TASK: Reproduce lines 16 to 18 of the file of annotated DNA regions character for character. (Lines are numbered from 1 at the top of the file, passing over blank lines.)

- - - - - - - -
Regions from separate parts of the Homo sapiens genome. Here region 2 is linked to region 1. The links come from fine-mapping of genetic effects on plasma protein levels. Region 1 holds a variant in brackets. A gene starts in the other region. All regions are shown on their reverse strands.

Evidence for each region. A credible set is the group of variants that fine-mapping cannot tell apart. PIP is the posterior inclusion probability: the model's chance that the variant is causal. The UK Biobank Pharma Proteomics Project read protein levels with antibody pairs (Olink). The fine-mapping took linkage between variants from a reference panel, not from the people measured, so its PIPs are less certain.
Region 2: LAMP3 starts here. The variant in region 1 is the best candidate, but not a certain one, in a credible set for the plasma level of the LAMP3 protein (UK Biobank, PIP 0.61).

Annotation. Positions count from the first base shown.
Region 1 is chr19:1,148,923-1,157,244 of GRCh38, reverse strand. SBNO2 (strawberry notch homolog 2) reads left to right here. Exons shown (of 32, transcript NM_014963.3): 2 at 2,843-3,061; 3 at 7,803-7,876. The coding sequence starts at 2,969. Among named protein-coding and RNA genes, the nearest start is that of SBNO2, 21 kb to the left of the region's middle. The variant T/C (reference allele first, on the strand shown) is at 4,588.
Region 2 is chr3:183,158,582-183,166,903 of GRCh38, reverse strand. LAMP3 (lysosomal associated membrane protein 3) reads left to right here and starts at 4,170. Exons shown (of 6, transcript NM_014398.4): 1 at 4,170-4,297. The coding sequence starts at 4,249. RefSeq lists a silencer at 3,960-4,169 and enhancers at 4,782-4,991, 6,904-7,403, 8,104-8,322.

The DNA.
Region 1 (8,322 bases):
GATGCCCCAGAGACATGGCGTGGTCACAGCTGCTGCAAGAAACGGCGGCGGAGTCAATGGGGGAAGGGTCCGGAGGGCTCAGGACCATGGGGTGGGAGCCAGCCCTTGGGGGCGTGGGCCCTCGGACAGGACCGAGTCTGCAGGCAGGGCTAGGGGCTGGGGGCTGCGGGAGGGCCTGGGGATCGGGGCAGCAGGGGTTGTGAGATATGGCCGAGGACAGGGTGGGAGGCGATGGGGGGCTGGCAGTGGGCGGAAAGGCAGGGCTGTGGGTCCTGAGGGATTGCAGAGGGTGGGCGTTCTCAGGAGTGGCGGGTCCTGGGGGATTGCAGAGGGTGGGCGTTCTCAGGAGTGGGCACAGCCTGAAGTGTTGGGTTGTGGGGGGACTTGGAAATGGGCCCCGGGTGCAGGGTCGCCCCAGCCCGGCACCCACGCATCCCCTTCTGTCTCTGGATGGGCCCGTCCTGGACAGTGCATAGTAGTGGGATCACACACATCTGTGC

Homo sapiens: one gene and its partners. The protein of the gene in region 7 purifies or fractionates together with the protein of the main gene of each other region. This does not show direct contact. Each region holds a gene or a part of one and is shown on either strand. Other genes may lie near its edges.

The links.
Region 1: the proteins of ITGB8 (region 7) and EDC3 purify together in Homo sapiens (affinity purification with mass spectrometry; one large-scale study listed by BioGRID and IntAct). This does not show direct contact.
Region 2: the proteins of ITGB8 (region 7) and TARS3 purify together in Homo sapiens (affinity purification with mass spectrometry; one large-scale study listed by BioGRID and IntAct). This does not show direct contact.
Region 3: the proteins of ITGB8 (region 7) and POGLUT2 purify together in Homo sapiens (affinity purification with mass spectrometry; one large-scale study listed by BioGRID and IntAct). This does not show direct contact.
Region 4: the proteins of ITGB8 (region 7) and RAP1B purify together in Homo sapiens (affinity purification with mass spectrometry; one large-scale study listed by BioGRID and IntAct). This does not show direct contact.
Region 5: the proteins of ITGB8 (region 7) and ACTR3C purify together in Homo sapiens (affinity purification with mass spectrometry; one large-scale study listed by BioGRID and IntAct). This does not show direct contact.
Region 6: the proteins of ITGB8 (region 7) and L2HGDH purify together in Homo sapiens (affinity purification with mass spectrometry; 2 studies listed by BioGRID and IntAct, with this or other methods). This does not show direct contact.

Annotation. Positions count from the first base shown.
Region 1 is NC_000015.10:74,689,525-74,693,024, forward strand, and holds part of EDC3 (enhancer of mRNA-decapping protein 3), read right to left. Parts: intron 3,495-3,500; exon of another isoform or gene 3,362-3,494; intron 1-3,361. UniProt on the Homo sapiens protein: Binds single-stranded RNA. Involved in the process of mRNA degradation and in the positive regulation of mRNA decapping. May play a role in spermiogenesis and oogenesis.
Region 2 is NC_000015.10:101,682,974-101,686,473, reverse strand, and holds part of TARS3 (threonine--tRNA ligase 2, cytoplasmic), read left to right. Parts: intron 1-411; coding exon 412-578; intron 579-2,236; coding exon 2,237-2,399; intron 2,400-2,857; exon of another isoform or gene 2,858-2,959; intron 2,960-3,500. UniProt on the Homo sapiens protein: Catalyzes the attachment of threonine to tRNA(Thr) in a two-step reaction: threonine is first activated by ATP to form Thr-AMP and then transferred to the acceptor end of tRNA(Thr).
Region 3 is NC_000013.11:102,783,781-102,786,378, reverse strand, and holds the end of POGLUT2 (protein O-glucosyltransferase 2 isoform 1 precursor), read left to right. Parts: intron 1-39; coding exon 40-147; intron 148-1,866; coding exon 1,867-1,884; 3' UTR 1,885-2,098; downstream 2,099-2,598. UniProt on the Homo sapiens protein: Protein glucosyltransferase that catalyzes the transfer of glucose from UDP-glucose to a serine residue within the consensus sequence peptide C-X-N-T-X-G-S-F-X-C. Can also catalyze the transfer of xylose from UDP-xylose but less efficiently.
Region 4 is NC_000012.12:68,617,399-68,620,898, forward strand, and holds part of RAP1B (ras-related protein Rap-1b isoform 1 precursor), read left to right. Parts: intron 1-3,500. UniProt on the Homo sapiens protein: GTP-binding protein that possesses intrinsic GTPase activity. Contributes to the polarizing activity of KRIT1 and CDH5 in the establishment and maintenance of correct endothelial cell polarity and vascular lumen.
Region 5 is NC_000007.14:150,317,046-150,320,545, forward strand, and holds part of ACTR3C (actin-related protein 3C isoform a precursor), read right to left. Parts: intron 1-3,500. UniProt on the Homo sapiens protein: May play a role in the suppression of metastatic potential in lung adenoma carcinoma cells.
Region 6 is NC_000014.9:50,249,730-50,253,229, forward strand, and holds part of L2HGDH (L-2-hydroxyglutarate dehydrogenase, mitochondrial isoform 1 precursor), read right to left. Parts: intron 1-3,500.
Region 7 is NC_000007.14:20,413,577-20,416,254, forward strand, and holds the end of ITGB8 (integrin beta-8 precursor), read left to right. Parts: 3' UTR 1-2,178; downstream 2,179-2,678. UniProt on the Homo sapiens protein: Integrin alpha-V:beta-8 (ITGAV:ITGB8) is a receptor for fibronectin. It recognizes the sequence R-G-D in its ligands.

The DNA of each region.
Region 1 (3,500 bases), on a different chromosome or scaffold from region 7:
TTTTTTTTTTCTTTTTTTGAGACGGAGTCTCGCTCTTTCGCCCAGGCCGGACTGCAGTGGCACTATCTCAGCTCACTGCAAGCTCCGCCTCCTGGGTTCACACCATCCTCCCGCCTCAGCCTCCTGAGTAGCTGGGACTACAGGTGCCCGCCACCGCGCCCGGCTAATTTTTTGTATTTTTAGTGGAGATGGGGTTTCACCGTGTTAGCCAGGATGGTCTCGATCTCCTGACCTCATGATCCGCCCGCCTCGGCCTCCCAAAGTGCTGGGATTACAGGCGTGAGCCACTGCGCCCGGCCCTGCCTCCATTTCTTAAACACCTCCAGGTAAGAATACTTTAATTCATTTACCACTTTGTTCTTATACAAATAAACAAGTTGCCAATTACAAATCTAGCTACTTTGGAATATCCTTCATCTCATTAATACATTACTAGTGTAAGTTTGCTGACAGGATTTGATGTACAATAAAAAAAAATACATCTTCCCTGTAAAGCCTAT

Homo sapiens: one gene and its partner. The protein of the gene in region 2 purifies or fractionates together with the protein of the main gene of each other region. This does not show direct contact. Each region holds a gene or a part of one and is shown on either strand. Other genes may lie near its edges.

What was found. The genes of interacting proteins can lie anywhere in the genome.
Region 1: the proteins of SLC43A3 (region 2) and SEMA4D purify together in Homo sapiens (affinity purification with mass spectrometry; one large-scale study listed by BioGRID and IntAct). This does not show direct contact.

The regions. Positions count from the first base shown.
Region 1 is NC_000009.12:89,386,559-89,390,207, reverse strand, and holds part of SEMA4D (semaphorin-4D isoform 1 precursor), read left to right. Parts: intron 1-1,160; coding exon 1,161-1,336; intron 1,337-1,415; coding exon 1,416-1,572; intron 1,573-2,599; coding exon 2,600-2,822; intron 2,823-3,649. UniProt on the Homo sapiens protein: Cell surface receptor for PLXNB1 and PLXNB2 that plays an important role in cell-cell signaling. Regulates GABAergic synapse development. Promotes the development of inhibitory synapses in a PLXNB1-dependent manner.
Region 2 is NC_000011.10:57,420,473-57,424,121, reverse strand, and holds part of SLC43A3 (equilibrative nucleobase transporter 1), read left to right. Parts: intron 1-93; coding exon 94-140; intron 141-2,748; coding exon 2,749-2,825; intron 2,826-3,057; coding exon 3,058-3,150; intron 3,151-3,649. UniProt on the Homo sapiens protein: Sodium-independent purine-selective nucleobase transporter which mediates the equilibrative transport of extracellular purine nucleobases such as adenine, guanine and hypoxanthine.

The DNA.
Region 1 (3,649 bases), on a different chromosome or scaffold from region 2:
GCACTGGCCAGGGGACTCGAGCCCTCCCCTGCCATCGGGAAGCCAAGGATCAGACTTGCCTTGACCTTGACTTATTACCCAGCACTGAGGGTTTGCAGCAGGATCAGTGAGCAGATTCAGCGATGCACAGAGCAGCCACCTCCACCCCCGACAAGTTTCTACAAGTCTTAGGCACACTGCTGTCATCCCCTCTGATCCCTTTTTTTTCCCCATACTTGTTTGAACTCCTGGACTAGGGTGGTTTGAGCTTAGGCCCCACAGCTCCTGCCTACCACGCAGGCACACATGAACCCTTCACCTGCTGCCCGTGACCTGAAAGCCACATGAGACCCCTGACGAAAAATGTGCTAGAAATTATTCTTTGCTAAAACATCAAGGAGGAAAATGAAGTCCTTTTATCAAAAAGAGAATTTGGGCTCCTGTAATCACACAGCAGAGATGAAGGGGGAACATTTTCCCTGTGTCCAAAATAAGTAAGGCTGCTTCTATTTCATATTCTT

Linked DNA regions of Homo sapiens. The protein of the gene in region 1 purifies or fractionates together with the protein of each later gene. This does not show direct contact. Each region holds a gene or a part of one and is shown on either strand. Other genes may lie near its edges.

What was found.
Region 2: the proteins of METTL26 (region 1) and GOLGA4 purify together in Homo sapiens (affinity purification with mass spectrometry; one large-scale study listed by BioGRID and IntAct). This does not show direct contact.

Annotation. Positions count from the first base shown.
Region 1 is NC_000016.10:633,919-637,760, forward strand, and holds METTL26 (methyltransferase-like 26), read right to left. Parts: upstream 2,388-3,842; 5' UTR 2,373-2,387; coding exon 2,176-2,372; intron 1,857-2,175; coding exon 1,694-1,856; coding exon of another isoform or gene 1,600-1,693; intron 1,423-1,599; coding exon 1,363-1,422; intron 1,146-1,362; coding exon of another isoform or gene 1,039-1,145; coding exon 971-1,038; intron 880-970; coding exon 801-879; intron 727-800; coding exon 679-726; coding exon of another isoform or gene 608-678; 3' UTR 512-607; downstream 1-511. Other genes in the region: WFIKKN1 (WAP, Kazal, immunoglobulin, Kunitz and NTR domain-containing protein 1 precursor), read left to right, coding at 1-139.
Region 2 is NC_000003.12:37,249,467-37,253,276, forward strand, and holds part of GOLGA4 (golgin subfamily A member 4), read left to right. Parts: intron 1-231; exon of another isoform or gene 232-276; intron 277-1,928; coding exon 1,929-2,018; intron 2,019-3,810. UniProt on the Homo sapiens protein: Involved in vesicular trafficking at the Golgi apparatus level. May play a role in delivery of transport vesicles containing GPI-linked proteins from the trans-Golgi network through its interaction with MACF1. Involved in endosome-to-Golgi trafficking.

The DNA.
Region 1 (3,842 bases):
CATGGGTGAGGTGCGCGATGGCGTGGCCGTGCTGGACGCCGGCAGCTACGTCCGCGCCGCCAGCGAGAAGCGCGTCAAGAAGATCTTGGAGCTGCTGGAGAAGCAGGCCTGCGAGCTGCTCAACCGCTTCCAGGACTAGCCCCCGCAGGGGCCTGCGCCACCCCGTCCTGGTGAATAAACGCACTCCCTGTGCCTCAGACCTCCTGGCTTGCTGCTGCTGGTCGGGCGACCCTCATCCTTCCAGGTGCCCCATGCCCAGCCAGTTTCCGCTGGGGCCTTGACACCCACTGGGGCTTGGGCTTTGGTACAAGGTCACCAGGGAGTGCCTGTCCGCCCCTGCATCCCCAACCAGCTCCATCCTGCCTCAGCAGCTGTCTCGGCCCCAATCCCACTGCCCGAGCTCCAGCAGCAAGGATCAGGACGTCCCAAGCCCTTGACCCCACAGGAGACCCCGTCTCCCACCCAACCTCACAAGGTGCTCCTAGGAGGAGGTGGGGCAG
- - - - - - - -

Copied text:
Region 5: the proteins of ITGB8 (region 7) and ACTR3C purify together in Homo sapiens (affinity purification with mass spectrometry; one large-scale study listed by BioGRID and IntAct). This does not show direct contact.
Region 6: the proteins of ITGB8 (region 7) and L2HGDH purify together in Homo sapiens (affinity purification with mass spectrometry; 2 studies listed by BioGRID and IntAct, with this or other methods). This does not show direct contact.

Annotation. Positions count from the first base shown.